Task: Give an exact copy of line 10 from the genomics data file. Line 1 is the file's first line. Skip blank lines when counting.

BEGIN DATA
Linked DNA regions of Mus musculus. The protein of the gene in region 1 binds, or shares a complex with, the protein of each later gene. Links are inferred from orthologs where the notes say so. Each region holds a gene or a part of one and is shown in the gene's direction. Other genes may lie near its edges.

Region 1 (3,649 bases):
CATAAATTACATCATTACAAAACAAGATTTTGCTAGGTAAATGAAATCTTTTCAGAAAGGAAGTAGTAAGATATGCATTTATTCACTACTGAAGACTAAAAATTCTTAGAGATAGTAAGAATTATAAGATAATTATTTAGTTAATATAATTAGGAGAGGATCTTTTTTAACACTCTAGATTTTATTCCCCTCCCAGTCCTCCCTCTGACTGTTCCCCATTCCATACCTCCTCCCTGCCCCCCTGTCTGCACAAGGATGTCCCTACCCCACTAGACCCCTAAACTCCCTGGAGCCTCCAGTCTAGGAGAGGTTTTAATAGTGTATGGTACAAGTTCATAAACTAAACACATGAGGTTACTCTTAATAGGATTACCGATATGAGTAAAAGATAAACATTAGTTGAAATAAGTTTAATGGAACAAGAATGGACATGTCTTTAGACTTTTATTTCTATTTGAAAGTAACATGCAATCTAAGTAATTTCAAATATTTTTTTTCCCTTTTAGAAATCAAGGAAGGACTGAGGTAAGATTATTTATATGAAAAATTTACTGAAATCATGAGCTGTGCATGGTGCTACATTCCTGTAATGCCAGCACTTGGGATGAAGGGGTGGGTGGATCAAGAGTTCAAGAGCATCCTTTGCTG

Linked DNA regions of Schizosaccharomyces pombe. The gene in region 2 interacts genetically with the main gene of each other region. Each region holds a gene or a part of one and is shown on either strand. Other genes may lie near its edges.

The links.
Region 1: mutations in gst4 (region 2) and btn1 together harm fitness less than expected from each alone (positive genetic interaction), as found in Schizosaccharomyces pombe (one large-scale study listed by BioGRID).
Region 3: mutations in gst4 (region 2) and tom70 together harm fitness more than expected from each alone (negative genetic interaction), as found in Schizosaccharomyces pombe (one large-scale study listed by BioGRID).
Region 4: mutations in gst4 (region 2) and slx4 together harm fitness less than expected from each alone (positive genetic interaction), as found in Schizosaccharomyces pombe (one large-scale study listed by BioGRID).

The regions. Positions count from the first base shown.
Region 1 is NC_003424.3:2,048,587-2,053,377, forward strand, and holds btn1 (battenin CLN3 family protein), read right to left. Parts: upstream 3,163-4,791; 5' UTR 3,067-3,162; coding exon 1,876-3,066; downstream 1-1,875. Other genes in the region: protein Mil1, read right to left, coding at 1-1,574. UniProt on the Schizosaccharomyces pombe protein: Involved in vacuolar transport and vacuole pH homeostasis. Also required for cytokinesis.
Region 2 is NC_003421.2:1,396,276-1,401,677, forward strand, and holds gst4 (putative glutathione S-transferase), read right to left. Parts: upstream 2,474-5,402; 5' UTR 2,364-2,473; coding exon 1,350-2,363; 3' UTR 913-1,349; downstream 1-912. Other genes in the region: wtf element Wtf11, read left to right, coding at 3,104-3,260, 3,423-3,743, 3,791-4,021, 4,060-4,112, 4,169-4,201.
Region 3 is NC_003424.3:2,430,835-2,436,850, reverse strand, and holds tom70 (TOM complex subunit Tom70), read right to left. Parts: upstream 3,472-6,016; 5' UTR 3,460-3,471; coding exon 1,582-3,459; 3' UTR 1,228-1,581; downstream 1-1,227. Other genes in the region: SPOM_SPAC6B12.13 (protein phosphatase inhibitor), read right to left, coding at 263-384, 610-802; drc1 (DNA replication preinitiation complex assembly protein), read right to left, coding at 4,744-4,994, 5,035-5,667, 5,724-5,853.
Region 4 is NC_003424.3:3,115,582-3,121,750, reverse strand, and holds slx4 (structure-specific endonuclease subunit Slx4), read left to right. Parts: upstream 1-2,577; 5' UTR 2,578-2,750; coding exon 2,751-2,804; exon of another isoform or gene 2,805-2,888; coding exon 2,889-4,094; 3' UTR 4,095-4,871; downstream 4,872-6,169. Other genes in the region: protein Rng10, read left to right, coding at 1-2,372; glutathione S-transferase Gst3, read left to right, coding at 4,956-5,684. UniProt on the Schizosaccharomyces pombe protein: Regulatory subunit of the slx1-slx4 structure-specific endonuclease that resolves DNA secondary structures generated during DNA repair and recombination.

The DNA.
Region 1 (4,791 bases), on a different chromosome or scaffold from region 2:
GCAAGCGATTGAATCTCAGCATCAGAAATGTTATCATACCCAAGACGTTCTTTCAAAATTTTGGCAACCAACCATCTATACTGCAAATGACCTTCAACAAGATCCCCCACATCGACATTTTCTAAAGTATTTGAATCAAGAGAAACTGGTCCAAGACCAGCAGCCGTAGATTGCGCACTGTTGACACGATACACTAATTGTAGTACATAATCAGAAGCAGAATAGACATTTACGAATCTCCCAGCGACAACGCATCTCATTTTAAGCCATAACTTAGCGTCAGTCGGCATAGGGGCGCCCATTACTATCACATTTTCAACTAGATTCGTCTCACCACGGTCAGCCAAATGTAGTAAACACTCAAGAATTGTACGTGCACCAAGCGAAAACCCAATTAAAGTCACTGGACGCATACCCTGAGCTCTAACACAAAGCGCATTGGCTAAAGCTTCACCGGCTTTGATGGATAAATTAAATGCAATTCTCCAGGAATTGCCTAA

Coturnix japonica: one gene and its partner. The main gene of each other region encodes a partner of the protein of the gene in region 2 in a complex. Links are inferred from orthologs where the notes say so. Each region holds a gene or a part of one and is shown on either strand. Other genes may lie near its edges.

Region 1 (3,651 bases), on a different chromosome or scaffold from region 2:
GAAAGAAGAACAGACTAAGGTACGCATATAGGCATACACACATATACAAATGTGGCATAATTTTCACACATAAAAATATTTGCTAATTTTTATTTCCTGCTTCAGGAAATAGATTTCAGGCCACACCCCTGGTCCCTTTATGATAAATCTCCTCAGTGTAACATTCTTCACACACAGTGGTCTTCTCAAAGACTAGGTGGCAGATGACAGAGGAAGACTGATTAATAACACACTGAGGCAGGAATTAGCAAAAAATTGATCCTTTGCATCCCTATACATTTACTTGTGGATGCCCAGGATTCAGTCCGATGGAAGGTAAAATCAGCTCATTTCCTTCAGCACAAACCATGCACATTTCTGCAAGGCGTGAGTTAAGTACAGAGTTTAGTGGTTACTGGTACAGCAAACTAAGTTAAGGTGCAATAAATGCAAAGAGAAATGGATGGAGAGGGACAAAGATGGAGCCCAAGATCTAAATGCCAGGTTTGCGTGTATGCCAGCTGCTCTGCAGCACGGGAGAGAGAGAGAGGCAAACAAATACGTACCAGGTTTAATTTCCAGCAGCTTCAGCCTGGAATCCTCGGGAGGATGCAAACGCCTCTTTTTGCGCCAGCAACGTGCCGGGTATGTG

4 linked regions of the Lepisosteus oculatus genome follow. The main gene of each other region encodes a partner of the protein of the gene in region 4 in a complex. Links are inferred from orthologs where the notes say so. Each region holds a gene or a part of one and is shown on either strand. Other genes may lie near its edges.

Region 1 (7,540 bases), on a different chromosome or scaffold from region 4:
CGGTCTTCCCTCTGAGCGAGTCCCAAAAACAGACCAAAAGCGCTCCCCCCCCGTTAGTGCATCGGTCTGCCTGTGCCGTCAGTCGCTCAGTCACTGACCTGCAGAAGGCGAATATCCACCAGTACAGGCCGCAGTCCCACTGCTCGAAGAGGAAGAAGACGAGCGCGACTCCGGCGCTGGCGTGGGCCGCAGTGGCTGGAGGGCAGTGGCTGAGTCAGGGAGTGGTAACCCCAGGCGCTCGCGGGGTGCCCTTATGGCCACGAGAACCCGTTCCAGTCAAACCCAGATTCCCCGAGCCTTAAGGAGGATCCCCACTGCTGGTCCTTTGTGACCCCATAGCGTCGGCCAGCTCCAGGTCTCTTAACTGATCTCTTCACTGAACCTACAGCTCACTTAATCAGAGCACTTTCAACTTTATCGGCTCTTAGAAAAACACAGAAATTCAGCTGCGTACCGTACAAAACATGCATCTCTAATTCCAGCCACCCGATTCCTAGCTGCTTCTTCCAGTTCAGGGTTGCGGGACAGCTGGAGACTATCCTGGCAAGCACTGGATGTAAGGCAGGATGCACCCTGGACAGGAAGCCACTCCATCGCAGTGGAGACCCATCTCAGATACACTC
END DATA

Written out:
Region 1 is NC_003424.3:2,048,587-2,053,377, forward strand, and holds btn1 (battenin CLN3 family protein), read right to left. Parts: upstream 3,163-4,791; 5' UTR 3,067-3,162; coding exon 1,876-3,066; downstream 1-1,875. Other genes in the region: protein Mil1, read right to left, coding at 1-1,574. UniProt on the Schizosaccharomyces pombe protein: Involved in vacuolar transport and vacuole pH homeostasis. Also required for cytokinesis.